Kingston Community Credit Union
is long established and making a difference
Putting the community and its members top of its agenda, Kingston Community Credit Union provides the financial lead
The original Kingston Municipal Employees Credit Union in Kingston, Ontario was founded in 1957 by a small group of the city’s workers – police, firefighters, bus drivers, and the like. “At that time, these people, who had steady jobs as municipal employees, did not have ready access to credit, or were not looked well-upon by the big banks,” recalls the credit union’s current CEO, Jon Dessau. “A number of them banded together and contributed a little capital to start a credit union so that they could offer deposits and loans to each other. And it has grown since then.”
In 1974, the modern Kingston Community Credit Union (KCCU) was born when it opened its membership to workers in other industries, and subsequently to the entire Kingston community, truly earning the right to call itself a community-based credit union. “We serve the community as a whole and not just employees at specific workplaces,” Dessau maintains. “When people have deposit needs or credit needs, we’re open to all and have products that should suit all – anyone with means or lack of means. KCCU plays a special role of being there for the ‘underbanked’ who have difficulties in the financial system.”
As a community-based credit union, KCCU is owned by its members and administered by a Board of Directors chosen by and from them. It is based on the principle of maximizing benefit for its membership rather than profit for its stockholders as is the case with the big commercial banks. All of its assets – its employees, its source of deposits, its loans and mortgages, its programs and services, its profits – are all put to work growing the local economy.
Today, KCCU has over $270 Million in assets under administration and 42 employees at three locations in the greater Kingston area. It provides a full range of financial services to its 10,000-plus members, including savings accounts, loans, mortgages, business, and non-profit banking services, as well as online and mobile banking options. “We’re a full-service financial institution, so we really try and cover everything from credit to debt, and provide an alternative to the big banks,” says Dessau. “We don’t do things by formula. When people have deposit needs or credit needs, we take that extra look at their circumstances and factor in things that banks can’t do off the cuff.”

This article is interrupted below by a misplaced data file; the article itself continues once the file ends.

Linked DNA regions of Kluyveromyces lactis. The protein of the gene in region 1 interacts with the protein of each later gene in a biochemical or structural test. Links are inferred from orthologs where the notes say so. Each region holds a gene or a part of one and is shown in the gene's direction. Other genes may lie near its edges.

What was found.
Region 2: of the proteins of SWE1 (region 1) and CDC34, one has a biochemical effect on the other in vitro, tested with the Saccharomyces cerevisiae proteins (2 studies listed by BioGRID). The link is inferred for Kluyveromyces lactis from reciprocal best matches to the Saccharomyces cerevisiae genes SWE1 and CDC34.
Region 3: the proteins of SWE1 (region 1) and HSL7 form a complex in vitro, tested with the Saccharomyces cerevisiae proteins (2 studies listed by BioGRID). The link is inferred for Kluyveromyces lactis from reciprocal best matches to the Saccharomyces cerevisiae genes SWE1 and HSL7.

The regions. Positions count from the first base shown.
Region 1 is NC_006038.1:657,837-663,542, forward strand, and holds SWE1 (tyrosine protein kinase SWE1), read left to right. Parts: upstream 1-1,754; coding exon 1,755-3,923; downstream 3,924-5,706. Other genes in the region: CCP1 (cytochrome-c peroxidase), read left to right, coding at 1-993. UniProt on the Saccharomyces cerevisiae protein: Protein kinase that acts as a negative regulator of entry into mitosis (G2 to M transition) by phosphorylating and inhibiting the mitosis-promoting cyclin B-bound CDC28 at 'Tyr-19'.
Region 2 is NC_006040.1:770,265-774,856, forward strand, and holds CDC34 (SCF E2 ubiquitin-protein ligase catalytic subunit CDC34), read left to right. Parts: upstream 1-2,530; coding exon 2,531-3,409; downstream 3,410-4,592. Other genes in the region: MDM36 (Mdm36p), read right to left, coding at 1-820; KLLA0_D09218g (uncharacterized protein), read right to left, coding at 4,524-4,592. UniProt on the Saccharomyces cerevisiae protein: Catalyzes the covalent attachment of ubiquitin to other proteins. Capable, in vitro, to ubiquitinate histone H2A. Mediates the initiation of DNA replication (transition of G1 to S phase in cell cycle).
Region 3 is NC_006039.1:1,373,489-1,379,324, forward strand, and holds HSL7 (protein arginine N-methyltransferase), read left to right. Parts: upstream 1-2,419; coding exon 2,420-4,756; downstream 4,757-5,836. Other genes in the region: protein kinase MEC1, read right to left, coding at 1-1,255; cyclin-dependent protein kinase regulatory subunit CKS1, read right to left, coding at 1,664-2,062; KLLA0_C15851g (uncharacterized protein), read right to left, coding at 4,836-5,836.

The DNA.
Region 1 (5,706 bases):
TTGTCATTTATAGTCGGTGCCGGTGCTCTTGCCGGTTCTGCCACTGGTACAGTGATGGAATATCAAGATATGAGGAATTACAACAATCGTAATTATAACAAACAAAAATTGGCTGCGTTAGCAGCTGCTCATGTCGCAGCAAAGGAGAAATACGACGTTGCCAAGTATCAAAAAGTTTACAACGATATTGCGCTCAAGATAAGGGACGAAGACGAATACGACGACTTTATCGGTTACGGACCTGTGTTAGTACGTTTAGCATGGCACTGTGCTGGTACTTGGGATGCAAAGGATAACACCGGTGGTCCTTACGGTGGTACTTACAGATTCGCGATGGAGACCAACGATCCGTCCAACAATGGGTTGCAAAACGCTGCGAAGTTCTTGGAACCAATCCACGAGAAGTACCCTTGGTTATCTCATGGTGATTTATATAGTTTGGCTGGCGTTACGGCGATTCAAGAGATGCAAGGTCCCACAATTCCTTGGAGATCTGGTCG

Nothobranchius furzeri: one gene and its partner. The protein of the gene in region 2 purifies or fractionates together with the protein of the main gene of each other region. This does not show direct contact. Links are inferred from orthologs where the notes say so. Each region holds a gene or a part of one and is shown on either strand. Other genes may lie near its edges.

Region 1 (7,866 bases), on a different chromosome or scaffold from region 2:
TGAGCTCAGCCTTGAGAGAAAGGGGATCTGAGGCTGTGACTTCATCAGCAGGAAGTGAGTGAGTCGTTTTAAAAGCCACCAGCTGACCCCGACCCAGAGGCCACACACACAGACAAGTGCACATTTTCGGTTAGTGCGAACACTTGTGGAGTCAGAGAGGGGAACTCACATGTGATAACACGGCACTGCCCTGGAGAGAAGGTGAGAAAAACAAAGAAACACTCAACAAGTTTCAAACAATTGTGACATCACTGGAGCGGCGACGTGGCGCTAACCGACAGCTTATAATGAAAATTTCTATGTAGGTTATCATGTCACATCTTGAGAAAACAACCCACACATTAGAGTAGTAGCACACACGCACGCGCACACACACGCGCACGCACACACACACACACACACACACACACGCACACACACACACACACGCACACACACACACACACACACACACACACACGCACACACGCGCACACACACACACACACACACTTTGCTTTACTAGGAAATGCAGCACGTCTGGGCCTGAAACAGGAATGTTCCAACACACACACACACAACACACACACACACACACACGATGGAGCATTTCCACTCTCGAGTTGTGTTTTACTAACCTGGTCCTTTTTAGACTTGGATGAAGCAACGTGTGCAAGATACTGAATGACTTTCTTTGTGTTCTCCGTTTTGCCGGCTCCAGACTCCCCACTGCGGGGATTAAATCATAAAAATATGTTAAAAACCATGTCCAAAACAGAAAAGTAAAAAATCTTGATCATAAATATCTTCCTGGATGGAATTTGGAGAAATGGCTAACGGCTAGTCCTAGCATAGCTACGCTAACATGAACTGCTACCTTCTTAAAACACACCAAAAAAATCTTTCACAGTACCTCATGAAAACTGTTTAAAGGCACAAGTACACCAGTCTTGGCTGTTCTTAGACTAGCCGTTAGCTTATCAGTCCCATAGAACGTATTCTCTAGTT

That extra look is what truly personifies KCCU’s operating ethos. Because its members have a say in how the credit union functions, they are always creating new programs and products to suit their needs. “For example, five years ago, we rolled out a wealth office to try and help older members who need to do succession and inheritance planning,” Dessau relates. “We try to have a conversation with each member to make sure that we are finding the truly appropriate product for them. And around Christmas, when people spend a lot, we also have a product where we help them with very short-term credit to make sure they don’t carry a large credit card balance because the last thing we want to do is get people tied into carrying debt beyond what they should be.”
Nowhere is that extra look more important than when KCCU arranges a mortgage loan. Dessau explains: “While it’s not mandated on credit unions to stress-test people when they take out mortgages, we’ve always been doing that because, as a rule, we don’t give a mortgage unless our account managers have that conversation with a borrower and say, ‘Okay. This looks like a great home. This is what the mortgage is going to cost you. But let’s look at where you would be if interest rates went up two-and-a-half percent. We ask whether you are sure you could still carry that mortgage.”
“So, we do a stress test. It’s not mandatory in our industry; it’s a requirement in terms of our lending practices that the members understand and go through that exercise so that they could see where they would be. We’re not helping anybody if we put them in a home they can’t afford,” he elaborates.